Post Box 20, 27 Mulley Street, Holder 2611

02 6147 3369

Advocacy and support for families of detainees

Advocacy and support for families of detainees

Support for ex-offenders and people on community-based orders

Support for ex-offenders and people on community-based orders

Community Capacity Building Workshops

Community Capacity Building Workshops

Welcome to Tjillari Justice

Tjillari Justice Aboriginal Corporation provides a range of support services, case management and programs to address the toxic stress and trauma that children and families experience when they have a parent involved in the justice system. The service uses a Family Justice Model, which builds on and draw out the strengths of families and community to manage issues associated with incarceration and, hopefully, to break the cycle of reoffending and recidivism.

Small Seeds Program

Sat Mar 2020

Helps to support incarcerated offenders to read to their children and encourages early childhood literacy...

'Surviving Out Side'

Sat Mar 2020

A holistic and responsive life-skills based program which is underpinned by Aboriginal and Torres Strait...

Galambany Circle

Sat Mar 2020

Providing support to people appearing before the Galambany Circle Sentencing Court.

Vision and Aims

That all Aboriginal and Torres Strait Islander people in the criminal justice system live free from violence and discrimination, benefit from adequate living standards, are treated with dignity and respect and are empowered to secure and preserve their individual rights.


Develop and deliver programs that empower Aboriginal and Torres Strait Islander people to take control of their own lives through addressing their immediate needs


Reduce the recidivism rate of imprisoned Aboriginal and Torres Strait Islanders people by engaging families and community in a family justice model of service delivery.


Develop longer terms and stable support mechanisms for Aboriginal and Torres Strait Islander people in general.


Educate the community, families and Government agencies on the impact that parental involvement with the justice system has on children

This program is a life skills-based program which aims to teach participants how to manage those aspects of their own lives where they are having problems. Aboriginal and Torres Strait islander culture underpins this holistic and responsive support program.

Skill Development

With approval from Centrelink as a valid job search program, the SOS program is about developing life skills especially around problem-solving skills, literacy and numeracy.

Because many of our clients have appeared before the Court because of driving offences, ‘I don’t have a car’ is an opportunity to work with the client and teach problem-solving skills.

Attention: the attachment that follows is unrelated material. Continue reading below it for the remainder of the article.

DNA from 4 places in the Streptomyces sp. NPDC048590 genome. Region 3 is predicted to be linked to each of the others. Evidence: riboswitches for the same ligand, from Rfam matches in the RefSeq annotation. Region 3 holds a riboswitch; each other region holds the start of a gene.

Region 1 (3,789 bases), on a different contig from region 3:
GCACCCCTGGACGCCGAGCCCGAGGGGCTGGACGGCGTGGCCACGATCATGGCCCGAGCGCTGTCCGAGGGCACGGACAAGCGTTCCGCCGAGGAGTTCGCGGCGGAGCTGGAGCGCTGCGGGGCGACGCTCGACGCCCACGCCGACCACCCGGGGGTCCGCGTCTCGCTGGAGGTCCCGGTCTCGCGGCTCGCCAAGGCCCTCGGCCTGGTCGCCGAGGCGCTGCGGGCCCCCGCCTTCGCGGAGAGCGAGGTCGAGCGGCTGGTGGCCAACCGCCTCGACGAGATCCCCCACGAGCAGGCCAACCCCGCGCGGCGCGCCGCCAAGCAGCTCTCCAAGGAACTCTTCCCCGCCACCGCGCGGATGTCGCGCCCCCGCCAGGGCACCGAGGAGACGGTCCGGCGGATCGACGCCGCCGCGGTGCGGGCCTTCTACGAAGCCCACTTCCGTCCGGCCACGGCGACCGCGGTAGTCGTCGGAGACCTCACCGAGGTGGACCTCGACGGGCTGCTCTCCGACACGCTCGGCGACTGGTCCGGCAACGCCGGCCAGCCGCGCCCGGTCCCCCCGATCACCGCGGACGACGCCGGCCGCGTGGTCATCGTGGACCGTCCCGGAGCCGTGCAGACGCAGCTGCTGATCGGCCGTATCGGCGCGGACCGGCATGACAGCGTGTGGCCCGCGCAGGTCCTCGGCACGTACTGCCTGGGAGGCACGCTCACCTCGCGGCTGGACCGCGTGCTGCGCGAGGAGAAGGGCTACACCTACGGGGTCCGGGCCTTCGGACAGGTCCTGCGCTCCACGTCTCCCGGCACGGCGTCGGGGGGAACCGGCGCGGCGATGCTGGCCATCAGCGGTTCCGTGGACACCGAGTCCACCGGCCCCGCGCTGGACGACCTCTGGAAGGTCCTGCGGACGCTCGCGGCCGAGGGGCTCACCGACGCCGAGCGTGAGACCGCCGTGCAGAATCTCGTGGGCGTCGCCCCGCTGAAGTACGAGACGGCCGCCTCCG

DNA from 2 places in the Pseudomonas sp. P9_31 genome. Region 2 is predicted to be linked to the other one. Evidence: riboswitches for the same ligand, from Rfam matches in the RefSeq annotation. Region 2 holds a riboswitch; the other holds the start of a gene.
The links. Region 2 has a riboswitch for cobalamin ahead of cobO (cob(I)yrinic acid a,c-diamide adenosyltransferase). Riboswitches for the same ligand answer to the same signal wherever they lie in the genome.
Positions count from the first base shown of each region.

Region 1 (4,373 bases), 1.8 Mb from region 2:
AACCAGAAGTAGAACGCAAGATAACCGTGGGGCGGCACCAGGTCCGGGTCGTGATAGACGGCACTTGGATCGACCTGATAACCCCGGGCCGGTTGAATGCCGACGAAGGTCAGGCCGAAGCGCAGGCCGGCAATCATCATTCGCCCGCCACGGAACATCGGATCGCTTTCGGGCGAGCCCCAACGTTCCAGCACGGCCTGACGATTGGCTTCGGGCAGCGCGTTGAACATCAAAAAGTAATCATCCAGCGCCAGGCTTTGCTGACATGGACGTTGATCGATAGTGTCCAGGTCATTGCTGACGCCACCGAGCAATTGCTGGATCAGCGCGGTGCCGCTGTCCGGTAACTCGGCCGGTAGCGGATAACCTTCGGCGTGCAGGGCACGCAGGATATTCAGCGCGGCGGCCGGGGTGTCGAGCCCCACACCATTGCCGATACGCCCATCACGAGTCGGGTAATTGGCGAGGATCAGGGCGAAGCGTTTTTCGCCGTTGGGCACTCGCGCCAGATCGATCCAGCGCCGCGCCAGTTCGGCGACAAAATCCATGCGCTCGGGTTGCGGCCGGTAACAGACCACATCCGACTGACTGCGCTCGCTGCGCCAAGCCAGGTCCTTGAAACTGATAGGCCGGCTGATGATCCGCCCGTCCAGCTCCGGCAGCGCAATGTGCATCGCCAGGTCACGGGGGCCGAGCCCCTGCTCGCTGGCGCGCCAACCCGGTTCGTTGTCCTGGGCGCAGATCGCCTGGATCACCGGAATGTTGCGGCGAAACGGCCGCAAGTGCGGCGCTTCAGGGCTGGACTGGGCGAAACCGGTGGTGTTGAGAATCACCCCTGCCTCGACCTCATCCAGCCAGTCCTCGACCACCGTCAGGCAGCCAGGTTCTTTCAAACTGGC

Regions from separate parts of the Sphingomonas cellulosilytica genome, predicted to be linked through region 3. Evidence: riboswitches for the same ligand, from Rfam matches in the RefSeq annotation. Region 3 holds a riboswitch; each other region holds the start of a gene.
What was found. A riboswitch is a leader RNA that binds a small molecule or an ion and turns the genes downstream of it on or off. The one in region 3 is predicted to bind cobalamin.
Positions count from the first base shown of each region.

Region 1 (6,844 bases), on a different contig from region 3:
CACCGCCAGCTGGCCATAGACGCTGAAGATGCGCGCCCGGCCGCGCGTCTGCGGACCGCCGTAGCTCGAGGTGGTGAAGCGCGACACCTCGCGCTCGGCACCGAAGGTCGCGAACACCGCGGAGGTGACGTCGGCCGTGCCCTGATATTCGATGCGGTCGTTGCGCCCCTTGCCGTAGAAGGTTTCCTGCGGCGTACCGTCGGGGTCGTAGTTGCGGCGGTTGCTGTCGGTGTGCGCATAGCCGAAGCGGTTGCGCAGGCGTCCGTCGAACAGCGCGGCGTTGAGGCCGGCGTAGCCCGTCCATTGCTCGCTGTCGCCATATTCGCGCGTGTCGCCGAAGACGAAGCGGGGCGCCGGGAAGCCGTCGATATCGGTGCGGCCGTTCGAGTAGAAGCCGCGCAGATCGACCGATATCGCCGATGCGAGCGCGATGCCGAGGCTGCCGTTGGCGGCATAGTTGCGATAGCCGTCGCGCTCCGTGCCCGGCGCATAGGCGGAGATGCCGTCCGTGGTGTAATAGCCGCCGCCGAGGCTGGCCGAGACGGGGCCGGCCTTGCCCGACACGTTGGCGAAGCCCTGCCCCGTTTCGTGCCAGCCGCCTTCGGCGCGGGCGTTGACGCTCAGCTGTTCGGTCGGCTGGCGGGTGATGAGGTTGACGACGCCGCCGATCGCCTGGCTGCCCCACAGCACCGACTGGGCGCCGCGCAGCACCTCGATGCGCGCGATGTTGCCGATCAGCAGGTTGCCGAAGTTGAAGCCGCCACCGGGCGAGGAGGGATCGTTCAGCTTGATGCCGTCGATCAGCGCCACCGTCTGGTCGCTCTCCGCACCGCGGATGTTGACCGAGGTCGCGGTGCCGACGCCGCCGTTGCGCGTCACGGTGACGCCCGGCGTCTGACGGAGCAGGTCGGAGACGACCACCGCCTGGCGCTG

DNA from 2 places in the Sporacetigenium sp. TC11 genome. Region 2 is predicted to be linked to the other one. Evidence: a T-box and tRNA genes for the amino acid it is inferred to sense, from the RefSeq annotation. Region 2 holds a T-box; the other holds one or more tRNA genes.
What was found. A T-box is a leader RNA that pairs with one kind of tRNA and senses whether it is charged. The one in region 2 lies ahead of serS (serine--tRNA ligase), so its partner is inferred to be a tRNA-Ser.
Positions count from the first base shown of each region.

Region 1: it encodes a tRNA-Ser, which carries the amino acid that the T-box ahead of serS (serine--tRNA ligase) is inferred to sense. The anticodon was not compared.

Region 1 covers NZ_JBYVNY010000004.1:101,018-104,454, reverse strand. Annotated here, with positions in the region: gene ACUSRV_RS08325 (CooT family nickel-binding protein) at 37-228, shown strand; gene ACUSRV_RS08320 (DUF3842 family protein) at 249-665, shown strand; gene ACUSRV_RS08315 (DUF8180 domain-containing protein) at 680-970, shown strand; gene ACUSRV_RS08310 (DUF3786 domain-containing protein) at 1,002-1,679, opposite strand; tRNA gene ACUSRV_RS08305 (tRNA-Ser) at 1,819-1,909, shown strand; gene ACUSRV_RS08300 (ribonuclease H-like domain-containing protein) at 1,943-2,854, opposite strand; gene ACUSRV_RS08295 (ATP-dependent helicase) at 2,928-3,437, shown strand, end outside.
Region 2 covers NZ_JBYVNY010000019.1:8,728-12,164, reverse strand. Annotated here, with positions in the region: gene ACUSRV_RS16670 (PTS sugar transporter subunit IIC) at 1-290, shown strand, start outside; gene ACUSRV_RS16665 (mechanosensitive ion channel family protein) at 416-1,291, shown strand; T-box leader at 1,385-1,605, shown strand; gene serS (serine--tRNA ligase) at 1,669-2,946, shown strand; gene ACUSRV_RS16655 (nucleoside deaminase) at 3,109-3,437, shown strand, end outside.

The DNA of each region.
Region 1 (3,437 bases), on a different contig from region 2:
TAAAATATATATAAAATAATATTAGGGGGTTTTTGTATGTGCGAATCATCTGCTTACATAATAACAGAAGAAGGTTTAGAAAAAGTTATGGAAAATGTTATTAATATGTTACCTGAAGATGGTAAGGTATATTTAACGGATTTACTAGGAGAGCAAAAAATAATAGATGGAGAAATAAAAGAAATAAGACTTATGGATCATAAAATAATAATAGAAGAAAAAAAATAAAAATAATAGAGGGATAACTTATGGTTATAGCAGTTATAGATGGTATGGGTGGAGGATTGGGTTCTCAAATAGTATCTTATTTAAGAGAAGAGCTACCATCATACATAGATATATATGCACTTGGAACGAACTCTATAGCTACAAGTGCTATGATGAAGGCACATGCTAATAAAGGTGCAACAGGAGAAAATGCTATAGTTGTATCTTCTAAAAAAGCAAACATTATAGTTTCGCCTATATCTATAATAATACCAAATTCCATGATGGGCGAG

‘So, how am I going to get around Canberra?’ We help them to look at what options they have.

“I can get Uber or Ola or catch the bus. I can get my mate to give me a lift’. We look at the pros and cons of their various options and talk through how they might access those options to solve problems.

We teach life skills that most of our clients have never learned. These are very often the skills that you learn in families. We help them work through practical challenges, such as proof of identification. This might mean applying for a birth certificate, but because a lot of our people are homeless and will not carry paperwork, we pay a little bit extra to get these sent via email, which allows us to store them. We look at things like ‘how do I open a bank account’, ‘how do I draw up a budget’. These are basic skills that most of us take for granted and it’s about teaching them to do these things for themselves. Many of the key learning areas revolve around:

  • Transport
  • Income and how do we manage our income
  • How do we deal with Medicare
  • How do we deal with Centrelink
  • Life skills and workability skills

Cultural Connections

The family justice model helps to give psychological security – ‘this is who I am and this is where I fit and what is expected of me’. Tjillari works with many blended families where siblings might have different cultural heritages, so we support people from all cultures and help them to find ways to identify within their own culture no matter what the cultural make-up of their family is.

One of the things we look at is ‘who am I and where am I from?’; connecting to culture and connecting to personal identity. We use this as an opportunity to talk about some of the roles and responsibilities of people from their culture. Many cultural roles and responsibilities are common right across Australia, so as a male with children they will have a responsibility towards their children. That is the most powerful motivator we have seen!

How can you help?

Tjillari Justice relies on donations and volunteers to deliver many of our programs, so please contact us to find out how you can get involved.

One of the things we are looking for is assistance with a vehicle. The reality is that families and clients in many instances have issues with transport and we can’t teach them and engage with them if we can’t get them to us. If you can help in this regard, we would love to hear from you.

Workshop and Training Room Facilities

Customised and Designed Learning Solutions